The FCHVs, invested in the health of their families and communities, succeeded where outsiders had earlier failed. By 2007, ninety-five percent of all young Nepali children were receiving vitamin A supplements twice each year, in April and in October. Today in Nepal, more than 50,000 FCHVs deliver supplements to 3.7 million children annually. A significant result of this program is the fact that these 50,000 volunteers have been now actively involved in community-based programs for twenty years. This involvement has resulted in these FCHVs gaining a great deal of confidence and stature in their communities, enabling them to contribute to a wide range of other activities in their communities.
The Nepali Technical Assistance Group has leveraged the network of volunteers to distribute other remedies, including iron supplements, deworming medication, and antibiotics, to treat common, preventable ailments in Nepali children. The government is also using the community volunteer model to distribute health information: A current effort seeks to increase reproductive health literacy among teenaged girls. These community-based intervention programs save an estimated 20,000 lives each year. Child mortality has been cut in half over the past twenty years. Vitamin A-related eye disease among pregnant women, who also receive the nutrition education about vitamin-rich animal foods has fallen, too.
Efficient, sustainable, and low-cost, Shrestha’s innovative Female Community Health Volunteer model has been widely recognized as a best practice for community-based nutrition and medical interventions. He has lent his expertise with the model to projects in Indonesia, Cambodia, Vietnam, India, Bangladesh, Lesotho, and Afghanistan, and is currently supporting a University Research Co., LLC–USAID project to expand the model in Ethiopia, Uganda, and Tanzania to empower existing community groups to improve their own health. Shrestha is the author of numerous peer-reviewed studies about maternal and childhood nutrition and disease. In a landmark study he published in the American Journal of Clinical Nutrition in 2007, it was shown that iron and riboflavin supplements enhance the effectiveness of vitamin A in reversing night blindness.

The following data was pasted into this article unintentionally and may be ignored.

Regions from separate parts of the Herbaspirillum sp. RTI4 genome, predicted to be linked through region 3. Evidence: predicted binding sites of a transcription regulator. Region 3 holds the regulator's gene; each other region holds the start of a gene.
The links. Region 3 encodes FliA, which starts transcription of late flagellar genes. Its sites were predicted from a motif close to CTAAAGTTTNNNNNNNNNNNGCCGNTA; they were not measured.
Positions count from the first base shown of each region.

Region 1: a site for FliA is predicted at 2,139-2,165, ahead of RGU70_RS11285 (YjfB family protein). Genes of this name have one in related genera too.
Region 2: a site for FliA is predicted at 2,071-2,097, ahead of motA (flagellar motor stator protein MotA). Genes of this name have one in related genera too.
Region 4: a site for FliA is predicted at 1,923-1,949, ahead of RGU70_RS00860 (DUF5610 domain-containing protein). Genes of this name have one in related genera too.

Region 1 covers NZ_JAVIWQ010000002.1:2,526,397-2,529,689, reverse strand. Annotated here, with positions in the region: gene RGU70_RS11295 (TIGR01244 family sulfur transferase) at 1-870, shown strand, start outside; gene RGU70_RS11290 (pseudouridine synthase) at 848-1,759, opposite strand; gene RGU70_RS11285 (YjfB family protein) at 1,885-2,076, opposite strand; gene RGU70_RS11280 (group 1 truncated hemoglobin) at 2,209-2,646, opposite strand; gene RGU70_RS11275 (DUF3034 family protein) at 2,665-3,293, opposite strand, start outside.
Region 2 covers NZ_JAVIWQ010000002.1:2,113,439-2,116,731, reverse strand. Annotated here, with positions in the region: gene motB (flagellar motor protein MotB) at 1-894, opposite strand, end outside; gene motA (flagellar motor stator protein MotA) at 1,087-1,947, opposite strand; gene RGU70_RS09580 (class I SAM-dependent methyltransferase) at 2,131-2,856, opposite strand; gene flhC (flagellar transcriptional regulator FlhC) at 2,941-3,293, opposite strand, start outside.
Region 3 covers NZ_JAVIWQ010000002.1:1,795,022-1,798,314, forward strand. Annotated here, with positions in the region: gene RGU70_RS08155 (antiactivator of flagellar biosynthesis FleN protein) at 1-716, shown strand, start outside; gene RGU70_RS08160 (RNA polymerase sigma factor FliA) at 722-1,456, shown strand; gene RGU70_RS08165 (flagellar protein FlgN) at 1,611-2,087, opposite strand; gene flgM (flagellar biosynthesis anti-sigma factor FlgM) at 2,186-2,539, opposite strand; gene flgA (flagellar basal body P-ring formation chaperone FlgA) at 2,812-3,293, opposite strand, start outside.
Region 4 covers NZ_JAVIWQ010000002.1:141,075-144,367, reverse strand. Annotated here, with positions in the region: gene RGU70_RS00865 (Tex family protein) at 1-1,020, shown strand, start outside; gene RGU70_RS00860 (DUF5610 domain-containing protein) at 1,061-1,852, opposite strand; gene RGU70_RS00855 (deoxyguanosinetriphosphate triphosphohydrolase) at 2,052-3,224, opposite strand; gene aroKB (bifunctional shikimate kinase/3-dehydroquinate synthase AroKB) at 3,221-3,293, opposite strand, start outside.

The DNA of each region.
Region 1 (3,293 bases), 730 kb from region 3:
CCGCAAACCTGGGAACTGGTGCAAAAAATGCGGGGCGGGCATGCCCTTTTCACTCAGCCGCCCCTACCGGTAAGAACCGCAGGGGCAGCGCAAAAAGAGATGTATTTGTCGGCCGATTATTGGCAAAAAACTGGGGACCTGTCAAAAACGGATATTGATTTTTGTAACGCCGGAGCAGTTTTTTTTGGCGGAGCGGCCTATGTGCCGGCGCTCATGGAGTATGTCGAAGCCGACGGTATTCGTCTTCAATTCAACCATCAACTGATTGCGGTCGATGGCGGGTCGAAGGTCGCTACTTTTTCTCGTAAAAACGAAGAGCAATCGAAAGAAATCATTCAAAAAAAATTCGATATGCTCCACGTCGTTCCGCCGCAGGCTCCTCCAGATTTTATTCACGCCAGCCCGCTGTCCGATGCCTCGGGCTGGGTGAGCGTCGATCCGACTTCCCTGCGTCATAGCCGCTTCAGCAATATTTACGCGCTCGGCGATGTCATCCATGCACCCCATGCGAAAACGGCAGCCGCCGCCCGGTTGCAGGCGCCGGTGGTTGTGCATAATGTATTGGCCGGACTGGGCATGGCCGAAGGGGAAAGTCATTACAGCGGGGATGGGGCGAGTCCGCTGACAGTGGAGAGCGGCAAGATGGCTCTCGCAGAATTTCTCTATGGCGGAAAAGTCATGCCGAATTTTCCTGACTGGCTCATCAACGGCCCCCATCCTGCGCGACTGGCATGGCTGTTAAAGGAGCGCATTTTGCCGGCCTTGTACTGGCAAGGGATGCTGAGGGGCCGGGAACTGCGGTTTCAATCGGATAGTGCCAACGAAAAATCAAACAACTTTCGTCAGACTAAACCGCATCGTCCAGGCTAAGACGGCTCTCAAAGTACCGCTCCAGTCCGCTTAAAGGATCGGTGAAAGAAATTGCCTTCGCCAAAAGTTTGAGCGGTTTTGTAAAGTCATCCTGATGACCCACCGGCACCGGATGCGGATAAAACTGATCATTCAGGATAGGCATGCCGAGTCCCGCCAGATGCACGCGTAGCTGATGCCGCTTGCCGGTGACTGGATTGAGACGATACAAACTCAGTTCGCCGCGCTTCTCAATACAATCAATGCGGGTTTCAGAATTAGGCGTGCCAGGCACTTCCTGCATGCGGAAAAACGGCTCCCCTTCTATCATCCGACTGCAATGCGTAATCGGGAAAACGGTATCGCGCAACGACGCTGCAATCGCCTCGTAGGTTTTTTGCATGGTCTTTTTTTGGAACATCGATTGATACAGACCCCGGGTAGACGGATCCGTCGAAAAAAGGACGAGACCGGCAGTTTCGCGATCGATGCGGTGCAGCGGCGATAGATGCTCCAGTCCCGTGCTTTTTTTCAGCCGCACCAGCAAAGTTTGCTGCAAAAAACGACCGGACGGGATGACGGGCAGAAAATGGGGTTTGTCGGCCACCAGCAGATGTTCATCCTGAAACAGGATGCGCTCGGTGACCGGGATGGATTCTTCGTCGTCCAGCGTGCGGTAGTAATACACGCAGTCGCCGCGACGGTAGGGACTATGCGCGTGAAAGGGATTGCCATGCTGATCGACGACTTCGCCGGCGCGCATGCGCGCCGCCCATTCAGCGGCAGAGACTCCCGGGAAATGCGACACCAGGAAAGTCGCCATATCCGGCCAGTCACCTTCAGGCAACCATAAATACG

In 2000, Shrestha received the Global Health Council’s International Award for Best Practices in Global Health. In 2005 he was named to Time magazine’s list of Global Health Heroes and in 2006 he was honored with the Friedman School Alumni Association’s Frontline Award for his innovative work in nutrition. He was also conferred a Prabal Gorkha Dakchhin Bahu Award by His Majesty’s Government of Nepal in 2005.
Shrestha will receive an honorary Doctor of Science degree.